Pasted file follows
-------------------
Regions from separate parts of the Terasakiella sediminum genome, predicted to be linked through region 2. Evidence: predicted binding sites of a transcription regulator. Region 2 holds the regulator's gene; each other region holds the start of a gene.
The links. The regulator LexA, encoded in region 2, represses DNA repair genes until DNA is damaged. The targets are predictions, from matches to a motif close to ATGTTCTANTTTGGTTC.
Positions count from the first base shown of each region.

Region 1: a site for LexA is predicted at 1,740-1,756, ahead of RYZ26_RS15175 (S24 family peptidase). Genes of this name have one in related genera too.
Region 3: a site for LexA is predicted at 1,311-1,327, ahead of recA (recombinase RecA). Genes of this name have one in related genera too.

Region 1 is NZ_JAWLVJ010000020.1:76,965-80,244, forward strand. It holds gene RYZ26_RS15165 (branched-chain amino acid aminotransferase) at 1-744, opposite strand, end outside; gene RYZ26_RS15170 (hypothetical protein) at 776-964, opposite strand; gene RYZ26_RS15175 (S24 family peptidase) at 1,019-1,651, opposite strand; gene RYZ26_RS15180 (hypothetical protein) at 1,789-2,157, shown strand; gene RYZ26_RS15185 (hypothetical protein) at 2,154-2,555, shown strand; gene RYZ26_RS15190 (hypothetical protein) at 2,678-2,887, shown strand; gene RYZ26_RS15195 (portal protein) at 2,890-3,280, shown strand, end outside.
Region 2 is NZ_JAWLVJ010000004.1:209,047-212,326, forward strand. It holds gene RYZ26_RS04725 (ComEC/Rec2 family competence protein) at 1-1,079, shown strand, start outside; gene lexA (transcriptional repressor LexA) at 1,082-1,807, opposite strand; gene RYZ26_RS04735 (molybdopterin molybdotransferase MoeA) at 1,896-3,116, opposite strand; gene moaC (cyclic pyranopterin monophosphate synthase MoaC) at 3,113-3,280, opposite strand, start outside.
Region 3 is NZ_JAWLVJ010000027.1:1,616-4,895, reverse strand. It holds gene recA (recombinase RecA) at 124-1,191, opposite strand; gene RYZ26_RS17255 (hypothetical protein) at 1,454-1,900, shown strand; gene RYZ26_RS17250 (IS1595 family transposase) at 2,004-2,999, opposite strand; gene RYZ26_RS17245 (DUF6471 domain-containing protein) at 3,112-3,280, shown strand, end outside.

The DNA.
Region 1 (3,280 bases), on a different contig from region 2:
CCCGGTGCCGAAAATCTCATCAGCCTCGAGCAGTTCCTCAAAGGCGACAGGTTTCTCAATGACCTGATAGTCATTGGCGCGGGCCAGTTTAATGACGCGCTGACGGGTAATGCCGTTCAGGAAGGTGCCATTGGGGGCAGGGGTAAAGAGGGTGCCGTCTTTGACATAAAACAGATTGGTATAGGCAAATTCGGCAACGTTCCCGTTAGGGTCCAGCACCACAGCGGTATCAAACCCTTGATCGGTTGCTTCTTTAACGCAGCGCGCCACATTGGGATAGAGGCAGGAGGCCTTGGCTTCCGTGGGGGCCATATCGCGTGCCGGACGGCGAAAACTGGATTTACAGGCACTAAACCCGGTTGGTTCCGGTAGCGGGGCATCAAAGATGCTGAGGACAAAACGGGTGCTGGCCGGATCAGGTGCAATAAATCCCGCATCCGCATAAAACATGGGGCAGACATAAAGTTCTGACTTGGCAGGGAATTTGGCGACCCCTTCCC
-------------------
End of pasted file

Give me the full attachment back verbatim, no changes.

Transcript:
Regions from separate parts of the Terasakiella sediminum genome, predicted to be linked through region 2. Evidence: predicted binding sites of a transcription regulator. Region 2 holds the regulator's gene; each other region holds the start of a gene.
The links. The regulator LexA, encoded in region 2, represses DNA repair genes until DNA is damaged. The targets are predictions, from matches to a motif close to ATGTTCTANTTTGGTTC.
Positions count from the first base shown of each region.

Region 1: a site for LexA is predicted at 1,740-1,756, ahead of RYZ26_RS15175 (S24 family peptidase). Genes of this name have one in related genera too.
Region 3: a site for LexA is predicted at 1,311-1,327, ahead of recA (recombinase RecA). Genes of this name have one in related genera too.

Region 1 is NZ_JAWLVJ010000020.1:76,965-80,244, forward strand. It holds gene RYZ26_RS15165 (branched-chain amino acid aminotransferase) at 1-744, opposite strand, end outside; gene RYZ26_RS15170 (hypothetical protein) at 776-964, opposite strand; gene RYZ26_RS15175 (S24 family peptidase) at 1,019-1,651, opposite strand; gene RYZ26_RS15180 (hypothetical protein) at 1,789-2,157, shown strand; gene RYZ26_RS15185 (hypothetical protein) at 2,154-2,555, shown strand; gene RYZ26_RS15190 (hypothetical protein) at 2,678-2,887, shown strand; gene RYZ26_RS15195 (portal protein) at 2,890-3,280, shown strand, end outside.
Region 2 is NZ_JAWLVJ010000004.1:209,047-212,326, forward strand. It holds gene RYZ26_RS04725 (ComEC/Rec2 family competence protein) at 1-1,079, shown strand, start outside; gene lexA (transcriptional repressor LexA) at 1,082-1,807, opposite strand; gene RYZ26_RS04735 (molybdopterin molybdotransferase MoeA) at 1,896-3,116, opposite strand; gene moaC (cyclic pyranopterin monophosphate synthase MoaC) at 3,113-3,280, opposite strand, start outside.
Region 3 is NZ_JAWLVJ010000027.1:1,616-4,895, reverse strand. It holds gene recA (recombinase RecA) at 124-1,191, opposite strand; gene RYZ26_RS17255 (hypothetical protein) at 1,454-1,900, shown strand; gene RYZ26_RS17250 (IS1595 family transposase) at 2,004-2,999, opposite strand; gene RYZ26_RS17245 (DUF6471 domain-containing protein) at 3,112-3,280, shown strand, end outside.

The DNA.
Region 1 (3,280 bases), on a different contig from region 2:
CCCGGTGCCGAAAATCTCATCAGCCTCGAGCAGTTCCTCAAAGGCGACAGGTTTCTCAATGACCTGATAGTCATTGGCGCGGGCCAGTTTAATGACGCGCTGACGGGTAATGCCGTTCAGGAAGGTGCCATTGGGGGCAGGGGTAAAGAGGGTGCCGTCTTTGACATAAAACAGATTGGTATAGGCAAATTCGGCAACGTTCCCGTTAGGGTCCAGCACCACAGCGGTATCAAACCCTTGATCGGTTGCTTCTTTAACGCAGCGCGCCACATTGGGATAGAGGCAGGAGGCCTTGGCTTCCGTGGGGGCCATATCGCGTGCCGGACGGCGAAAACTGGATTTACAGGCACTAAACCCGGTTGGTTCCGGTAGCGGGGCATCAAAGATGCTGAGGACAAAACGGGTGCTGGCCGGATCAGGTGCAATAAATCCCGCATCCGCATAAAACATGGGGCAGACATAAAGTTCTGACTTGGCAGGGAATTTGGCGACCCCTTCCC